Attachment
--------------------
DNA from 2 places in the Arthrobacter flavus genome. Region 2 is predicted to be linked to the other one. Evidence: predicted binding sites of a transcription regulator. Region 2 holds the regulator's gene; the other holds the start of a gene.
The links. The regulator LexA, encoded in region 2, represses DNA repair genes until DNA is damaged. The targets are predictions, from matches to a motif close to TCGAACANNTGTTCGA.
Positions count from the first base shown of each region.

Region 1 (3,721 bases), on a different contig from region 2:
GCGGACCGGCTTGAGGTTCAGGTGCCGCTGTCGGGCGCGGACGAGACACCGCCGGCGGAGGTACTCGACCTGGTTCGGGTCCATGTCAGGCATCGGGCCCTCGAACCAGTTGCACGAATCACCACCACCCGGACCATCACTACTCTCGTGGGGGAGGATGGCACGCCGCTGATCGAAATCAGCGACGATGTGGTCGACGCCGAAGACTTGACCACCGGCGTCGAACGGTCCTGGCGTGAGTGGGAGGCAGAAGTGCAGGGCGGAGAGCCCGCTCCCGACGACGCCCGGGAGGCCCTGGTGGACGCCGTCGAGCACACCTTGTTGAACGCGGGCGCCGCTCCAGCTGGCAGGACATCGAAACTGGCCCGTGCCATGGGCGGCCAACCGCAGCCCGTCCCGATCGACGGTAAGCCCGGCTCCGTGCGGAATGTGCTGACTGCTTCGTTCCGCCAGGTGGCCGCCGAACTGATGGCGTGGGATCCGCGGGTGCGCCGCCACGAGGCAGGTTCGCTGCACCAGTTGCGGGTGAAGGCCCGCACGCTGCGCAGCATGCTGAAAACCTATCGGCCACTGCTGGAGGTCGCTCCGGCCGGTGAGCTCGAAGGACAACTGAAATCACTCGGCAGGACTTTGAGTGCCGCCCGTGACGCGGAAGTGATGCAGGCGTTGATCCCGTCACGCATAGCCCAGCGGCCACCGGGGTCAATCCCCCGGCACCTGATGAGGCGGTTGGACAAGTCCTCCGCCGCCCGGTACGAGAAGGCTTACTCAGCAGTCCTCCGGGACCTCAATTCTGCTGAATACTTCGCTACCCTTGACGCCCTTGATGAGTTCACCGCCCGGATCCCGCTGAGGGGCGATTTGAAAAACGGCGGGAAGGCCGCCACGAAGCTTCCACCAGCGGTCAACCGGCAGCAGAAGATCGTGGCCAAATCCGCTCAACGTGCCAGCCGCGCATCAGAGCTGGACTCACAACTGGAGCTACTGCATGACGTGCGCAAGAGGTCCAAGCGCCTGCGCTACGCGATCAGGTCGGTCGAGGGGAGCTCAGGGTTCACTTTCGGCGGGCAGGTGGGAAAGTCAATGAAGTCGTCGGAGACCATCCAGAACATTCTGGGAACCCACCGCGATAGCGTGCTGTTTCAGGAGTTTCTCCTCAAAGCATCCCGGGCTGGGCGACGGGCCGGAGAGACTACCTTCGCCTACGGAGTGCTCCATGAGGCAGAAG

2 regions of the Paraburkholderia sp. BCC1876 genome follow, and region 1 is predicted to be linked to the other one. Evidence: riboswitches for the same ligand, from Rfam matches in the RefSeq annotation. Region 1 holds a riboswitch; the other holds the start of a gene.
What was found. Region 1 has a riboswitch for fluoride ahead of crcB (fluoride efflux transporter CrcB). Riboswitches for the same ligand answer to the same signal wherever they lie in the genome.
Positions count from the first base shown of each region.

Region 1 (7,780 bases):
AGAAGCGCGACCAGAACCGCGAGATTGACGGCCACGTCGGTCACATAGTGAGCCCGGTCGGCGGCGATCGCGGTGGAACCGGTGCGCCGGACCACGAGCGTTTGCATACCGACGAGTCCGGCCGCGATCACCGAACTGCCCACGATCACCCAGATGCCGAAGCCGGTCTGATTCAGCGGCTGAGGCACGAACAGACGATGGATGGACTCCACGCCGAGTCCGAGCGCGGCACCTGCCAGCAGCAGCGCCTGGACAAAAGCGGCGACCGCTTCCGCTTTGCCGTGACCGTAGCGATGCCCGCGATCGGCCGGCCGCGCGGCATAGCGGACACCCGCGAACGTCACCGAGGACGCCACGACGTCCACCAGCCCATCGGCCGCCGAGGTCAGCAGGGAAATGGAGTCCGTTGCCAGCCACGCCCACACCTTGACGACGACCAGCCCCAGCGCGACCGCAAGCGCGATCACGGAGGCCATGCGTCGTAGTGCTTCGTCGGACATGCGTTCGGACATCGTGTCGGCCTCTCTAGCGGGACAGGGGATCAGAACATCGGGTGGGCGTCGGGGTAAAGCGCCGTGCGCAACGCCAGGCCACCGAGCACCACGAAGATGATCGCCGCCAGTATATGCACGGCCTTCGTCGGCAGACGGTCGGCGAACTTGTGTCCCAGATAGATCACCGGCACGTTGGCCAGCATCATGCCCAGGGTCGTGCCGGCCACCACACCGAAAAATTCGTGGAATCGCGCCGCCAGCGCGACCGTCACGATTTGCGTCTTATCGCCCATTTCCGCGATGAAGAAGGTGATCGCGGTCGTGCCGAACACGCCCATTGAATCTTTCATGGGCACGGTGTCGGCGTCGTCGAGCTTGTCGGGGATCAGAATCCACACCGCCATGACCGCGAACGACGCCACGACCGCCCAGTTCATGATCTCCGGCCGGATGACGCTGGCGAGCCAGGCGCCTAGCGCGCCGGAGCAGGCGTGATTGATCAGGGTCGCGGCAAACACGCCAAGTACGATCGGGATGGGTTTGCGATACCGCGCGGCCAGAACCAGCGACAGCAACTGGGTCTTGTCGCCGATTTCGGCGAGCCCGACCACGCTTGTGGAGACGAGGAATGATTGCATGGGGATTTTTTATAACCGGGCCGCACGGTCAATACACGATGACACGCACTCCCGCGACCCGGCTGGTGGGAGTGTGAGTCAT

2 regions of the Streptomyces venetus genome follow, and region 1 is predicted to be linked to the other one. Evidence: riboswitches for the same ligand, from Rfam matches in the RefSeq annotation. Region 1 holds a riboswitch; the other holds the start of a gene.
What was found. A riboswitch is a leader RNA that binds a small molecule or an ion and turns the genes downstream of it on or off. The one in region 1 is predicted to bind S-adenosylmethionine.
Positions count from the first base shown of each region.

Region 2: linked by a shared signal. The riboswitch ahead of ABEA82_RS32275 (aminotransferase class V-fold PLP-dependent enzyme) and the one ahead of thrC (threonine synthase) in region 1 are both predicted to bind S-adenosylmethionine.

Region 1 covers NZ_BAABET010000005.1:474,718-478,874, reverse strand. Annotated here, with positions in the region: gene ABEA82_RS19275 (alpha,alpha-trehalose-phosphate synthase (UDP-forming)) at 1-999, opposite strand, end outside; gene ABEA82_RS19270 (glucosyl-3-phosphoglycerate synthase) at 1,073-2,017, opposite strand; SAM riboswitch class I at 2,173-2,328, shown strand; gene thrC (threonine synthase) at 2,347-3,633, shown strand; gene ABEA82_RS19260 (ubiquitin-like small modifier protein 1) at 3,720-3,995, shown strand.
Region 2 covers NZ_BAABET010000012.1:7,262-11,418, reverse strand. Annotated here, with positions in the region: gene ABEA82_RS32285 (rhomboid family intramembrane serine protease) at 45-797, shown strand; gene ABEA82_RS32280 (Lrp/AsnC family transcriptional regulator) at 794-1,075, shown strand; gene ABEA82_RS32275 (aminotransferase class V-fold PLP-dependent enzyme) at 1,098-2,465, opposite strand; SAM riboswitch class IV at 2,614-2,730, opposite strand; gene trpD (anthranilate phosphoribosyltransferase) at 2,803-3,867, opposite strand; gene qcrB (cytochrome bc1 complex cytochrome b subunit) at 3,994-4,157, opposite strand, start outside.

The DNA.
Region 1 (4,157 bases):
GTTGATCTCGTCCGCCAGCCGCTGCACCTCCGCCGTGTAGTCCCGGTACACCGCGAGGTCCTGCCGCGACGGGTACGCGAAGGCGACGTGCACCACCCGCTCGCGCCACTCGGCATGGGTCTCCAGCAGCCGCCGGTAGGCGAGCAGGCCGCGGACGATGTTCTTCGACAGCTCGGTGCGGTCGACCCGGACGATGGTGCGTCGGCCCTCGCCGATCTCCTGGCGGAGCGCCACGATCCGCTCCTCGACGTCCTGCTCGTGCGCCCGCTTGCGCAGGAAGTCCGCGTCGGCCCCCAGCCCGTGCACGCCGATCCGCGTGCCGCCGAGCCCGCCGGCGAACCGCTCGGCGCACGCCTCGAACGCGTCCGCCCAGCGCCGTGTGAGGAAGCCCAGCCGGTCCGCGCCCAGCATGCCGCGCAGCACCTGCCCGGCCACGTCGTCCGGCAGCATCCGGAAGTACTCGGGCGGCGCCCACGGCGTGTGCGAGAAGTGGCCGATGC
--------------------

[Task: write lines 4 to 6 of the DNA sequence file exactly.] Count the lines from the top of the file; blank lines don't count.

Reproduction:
Region 1 (3,721 bases), on a different contig from region 2:
GCGGACCGGCTTGAGGTTCAGGTGCCGCTGTCGGGCGCGGACGAGACACCGCCGGCGGAGGTACTCGACCTGGTTCGGGTCCATGTCAGGCATCGGGCCCTCGAACCAGTTGCACGAATCACCACCACCCGGACCATCACTACTCTCGTGGGGGAGGATGGCACGCCGCTGATCGAAATCAGCGACGATGTGGTCGACGCCGAAGACTTGACCACCGGCGTCGAACGGTCCTGGCGTGAGTGGGAGGCAGAAGTGCAGGGCGGAGAGCCCGCTCCCGACGACGCCCGGGAGGCCCTGGTGGACGCCGTCGAGCACACCTTGTTGAACGCGGGCGCCGCTCCAGCTGGCAGGACATCGAAACTGGCCCGTGCCATGGGCGGCCAACCGCAGCCCGTCCCGATCGACGGTAAGCCCGGCTCCGTGCGGAATGTGCTGACTGCTTCGTTCCGCCAGGTGGCCGCCGAACTGATGGCGTGGGATCCGCGGGTGCGCCGCCACGAGGCAGGTTCGCTGCACCAGTTGCGGGTGAAGGCCCGCACGCTGCGCAGCATGCTGAAAACCTATCGGCCACTGCTGGAGGTCGCTCCGGCCGGTGAGCTCGAAGGACAACTGAAATCACTCGGCAGGACTTTGAGTGCCGCCCGTGACGCGGAAGTGATGCAGGCGTTGATCCCGTCACGCATAGCCCAGCGGCCACCGGGGTCAATCCCCCGGCACCTGATGAGGCGGTTGGACAAGTCCTCCGCCGCCCGGTACGAGAAGGCTTACTCAGCAGTCCTCCGGGACCTCAATTCTGCTGAATACTTCGCTACCCTTGACGCCCTTGATGAGTTCACCGCCCGGATCCCGCTGAGGGGCGATTTGAAAAACGGCGGGAAGGCCGCCACGAAGCTTCCACCAGCGGTCAACCGGCAGCAGAAGATCGTGGCCAAATCCGCTCAACGTGCCAGCCGCGCATCAGAGCTGGACTCACAACTGGAGCTACTGCATGACGTGCGCAAGAGGTCCAAGCGCCTGCGCTACGCGATCAGGTCGGTCGAGGGGAGCTCAGGGTTCACTTTCGGCGGGCAGGTGGGAAAGTCAATGAAGTCGTCGGAGACCATCCAGAACATTCTGGGAACCCACCGCGATAGCGTGCTGTTTCAGGAGTTTCTCCTCAAAGCATCCCGGGCTGGGCGACGGGCCGGAGAGACTACCTTCGCCTACGGAGTGCTCCATGAGGCAGAAG

2 regions of the Paraburkholderia sp. BCC1876 genome follow, and region 1 is predicted to be linked to the other one. Evidence: riboswitches for the same ligand, from Rfam matches in the RefSeq annotation. Region 1 holds a riboswitch; the other holds the start of a gene.